Prostate and testicular cancer screening
Prostate cancer is the most common cancer in men in the UK and accounts for 26% of all male cancer diagnoses in the UK
There is currently no screening programme on the NHS for prostate cancer. The London General Practice offers thorough examinations to check for testicular cancer in younger men and for prostate cancer in more mature male patients. We have access to the latest diagnostics and treatment methodologies and we are linked to leading world-renowned experts in men’s health and uro-oncology who work together to give you evidence-based care with the quickest recovery.ts.
What happens when you book your Prostate or Testicular Screen at The London General Practice?
Your prostate or testicular screen will be tailored to your personal health background so we make sure that any concerns you may have are answered, whilst at the same time ensuring that your screen is bespoke to your needs and requirements.
The session includes:
30 minutes with one of our experienced Practice Nurses who will carry out a series of base-line checks on your health including taking bloods to test for:
- Height and weight
- Blood pressure
- Haemoglobin (anaemia)
- Blood sugar levels (diabetes)
- Kidneys and liver function
This is then followed by a 45-minute consultation with a doctor to discuss your personal health history, and family or genetic pre-dispositions and any other health concerns, plus an examination.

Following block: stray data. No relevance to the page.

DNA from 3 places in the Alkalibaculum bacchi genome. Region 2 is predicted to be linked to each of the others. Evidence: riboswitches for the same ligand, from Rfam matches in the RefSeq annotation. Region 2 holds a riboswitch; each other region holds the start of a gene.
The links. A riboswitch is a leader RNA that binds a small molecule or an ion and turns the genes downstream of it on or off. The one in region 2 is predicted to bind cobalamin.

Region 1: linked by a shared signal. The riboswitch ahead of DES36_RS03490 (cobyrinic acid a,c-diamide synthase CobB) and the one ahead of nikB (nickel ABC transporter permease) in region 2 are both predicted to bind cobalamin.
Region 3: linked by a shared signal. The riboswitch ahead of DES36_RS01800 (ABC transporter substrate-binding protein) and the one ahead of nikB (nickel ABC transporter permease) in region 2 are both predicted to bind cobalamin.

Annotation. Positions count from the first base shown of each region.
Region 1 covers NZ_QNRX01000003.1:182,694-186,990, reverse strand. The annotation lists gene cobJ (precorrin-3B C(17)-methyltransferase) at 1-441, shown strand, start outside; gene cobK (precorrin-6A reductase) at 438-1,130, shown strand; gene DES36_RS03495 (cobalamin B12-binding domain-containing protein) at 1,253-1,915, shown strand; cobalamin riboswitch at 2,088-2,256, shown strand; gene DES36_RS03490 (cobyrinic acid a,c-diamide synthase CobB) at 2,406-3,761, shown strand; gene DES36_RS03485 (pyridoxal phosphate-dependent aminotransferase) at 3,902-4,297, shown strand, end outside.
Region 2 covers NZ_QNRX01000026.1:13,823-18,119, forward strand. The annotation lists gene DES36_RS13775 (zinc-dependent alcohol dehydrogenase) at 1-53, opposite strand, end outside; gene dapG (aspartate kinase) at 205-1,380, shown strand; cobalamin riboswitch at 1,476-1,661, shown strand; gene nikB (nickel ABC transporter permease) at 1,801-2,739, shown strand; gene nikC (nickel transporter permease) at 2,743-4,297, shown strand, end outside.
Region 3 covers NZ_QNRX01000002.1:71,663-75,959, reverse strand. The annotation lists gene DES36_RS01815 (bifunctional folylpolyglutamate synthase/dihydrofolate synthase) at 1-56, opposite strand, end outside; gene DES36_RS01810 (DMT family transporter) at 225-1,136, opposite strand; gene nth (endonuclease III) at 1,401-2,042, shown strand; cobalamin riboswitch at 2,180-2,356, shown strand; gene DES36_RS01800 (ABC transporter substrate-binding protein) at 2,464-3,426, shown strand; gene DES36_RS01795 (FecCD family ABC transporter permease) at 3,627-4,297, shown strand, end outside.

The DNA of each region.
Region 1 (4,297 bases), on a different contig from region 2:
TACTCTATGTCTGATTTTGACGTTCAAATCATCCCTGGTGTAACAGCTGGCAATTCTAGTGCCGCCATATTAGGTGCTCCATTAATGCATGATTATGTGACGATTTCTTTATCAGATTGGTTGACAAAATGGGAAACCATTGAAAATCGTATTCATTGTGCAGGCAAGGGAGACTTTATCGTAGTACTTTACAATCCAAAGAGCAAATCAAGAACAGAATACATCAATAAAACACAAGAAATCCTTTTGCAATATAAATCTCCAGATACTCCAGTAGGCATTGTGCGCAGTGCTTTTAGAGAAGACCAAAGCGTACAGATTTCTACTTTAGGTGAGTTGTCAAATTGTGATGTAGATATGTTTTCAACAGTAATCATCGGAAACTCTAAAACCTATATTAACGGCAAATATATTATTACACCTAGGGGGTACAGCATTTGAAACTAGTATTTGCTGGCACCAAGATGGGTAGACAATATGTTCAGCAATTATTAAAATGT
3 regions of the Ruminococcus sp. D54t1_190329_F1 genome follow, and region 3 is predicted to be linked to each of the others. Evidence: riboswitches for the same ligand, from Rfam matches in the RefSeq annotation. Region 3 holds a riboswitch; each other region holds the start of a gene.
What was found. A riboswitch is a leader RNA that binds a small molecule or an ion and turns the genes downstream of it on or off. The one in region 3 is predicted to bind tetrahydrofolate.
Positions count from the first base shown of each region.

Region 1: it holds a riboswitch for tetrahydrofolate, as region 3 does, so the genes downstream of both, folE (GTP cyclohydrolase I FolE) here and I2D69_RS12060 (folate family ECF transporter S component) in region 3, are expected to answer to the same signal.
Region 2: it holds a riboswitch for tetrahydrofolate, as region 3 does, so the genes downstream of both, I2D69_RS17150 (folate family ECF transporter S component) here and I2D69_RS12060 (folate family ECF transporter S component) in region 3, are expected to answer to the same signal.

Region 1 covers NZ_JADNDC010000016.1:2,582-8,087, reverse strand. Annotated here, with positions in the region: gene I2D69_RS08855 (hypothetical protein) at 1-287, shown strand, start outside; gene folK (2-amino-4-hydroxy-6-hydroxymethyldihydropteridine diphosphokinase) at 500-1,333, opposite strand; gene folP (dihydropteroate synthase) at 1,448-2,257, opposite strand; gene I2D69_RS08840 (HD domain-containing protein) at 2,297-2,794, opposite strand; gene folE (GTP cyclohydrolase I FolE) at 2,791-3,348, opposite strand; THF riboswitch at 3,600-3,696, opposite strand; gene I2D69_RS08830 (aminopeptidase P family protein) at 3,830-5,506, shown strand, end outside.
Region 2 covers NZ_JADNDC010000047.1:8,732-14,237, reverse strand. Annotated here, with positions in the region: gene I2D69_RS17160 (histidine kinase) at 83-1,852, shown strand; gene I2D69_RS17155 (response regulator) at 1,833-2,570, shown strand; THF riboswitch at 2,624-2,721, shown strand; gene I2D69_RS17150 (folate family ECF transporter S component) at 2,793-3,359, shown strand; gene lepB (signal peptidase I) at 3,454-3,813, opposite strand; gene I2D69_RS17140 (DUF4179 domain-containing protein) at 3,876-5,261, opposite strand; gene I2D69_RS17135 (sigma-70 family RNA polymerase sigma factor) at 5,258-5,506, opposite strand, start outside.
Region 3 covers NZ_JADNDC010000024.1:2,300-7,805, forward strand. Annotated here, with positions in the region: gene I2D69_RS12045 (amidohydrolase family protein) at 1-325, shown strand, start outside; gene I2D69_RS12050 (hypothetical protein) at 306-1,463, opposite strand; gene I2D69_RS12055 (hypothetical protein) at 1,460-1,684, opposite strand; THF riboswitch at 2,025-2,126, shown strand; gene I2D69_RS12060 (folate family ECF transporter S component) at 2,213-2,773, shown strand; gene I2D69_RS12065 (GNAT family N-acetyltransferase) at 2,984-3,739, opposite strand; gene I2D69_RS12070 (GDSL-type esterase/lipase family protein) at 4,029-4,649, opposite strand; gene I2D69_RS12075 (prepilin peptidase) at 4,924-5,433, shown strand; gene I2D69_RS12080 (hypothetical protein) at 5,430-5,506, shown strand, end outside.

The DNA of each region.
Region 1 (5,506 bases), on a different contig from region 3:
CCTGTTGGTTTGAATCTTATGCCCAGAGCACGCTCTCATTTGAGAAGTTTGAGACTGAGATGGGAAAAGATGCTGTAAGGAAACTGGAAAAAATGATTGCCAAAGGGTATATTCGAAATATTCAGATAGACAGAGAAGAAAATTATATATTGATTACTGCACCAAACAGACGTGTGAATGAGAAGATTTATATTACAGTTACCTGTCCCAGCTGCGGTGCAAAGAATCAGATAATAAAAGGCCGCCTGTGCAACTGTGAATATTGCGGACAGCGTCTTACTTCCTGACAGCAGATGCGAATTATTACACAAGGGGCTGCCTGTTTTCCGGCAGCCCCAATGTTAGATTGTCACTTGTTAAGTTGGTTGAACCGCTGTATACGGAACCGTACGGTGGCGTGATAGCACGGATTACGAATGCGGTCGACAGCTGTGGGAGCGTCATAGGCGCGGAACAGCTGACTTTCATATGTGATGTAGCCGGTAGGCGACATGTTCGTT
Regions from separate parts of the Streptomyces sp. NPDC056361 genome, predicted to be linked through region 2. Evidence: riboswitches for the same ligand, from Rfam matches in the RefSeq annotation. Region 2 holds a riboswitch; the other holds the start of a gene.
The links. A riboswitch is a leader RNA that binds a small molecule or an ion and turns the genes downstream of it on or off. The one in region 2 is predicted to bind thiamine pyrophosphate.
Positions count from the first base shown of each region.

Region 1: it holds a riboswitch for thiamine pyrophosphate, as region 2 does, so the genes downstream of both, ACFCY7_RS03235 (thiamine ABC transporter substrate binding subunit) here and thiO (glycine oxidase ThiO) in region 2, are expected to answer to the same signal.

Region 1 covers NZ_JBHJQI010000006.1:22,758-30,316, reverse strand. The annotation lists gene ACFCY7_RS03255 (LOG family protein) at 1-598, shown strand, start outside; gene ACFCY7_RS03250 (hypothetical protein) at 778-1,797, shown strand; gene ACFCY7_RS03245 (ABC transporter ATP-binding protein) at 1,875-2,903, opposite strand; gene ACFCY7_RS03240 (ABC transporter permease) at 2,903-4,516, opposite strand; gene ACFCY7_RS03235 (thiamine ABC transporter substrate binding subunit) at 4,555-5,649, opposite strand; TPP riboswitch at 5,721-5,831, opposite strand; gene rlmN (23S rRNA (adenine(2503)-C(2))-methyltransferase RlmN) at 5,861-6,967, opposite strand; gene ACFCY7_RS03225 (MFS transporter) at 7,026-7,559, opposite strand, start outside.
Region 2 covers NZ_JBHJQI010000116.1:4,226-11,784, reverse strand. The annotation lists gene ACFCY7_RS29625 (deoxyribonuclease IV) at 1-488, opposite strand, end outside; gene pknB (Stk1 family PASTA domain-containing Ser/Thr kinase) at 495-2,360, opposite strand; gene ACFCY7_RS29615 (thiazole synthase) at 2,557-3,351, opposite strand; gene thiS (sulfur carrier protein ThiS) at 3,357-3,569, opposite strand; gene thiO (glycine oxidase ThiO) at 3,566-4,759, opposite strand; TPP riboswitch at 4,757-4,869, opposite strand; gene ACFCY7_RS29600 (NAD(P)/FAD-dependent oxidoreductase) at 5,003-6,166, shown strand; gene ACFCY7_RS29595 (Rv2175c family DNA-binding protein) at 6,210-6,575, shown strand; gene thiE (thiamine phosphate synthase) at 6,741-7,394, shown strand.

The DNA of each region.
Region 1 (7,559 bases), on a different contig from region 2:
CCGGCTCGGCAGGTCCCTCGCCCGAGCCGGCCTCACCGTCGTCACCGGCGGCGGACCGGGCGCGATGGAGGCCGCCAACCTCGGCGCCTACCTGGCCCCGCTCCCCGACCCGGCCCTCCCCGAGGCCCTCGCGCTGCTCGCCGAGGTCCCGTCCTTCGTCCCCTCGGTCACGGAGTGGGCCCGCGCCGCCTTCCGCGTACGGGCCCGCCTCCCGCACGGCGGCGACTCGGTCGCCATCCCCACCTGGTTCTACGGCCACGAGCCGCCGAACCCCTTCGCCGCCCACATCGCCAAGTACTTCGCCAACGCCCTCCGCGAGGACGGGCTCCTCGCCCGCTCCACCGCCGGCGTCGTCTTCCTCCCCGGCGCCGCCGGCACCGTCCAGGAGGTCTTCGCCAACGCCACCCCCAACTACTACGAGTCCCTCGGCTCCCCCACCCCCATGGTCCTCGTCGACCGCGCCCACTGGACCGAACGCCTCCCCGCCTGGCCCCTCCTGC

Depending on the outcome of this consultation, and potentially your blood or genetic tests, the diagnostic examination options include:
- Physical examination
- Blood test for prostate specific antigen (PSA)
- Rectal examination
- Trans-rectal ultrasound scan
And the Doctor will discuss the benefits of each with you. Once complete you will receive from the Doctor a complete report on your health.
There is currently no screening programme on the NHS for prostate cancer. However, an individual’s risk is assessed by their doctor and further tests are initiated.
This is a blood test. It is normal for men to have some PSA in their blood, but high levels can also indicate prostate disease, both cancerous and benign. A raised PSA can be due to BPH, urinary tract infection and other benign conditions as well as cancer.
Testing Free and Bound PSA
There is also a test available that calculates the ratio of ‘free’ and ‘protein bound’ PSA in the blood. Free PSA is associated with benign conditions whilst bound PSA is associated with malignancy. Research has shown that the proportions of free and bound PSA are different in men with prostate cancer compared to those that have benign disease. PSA testing is not diagnostic and further investigations would be required to diagnose prostate cancer.
If more than 25% of the total PSA is free then there is less chance of having prostate cancer. However, PSA testing is not diagnostic and further investigations would be required to diagnose prostate cancer.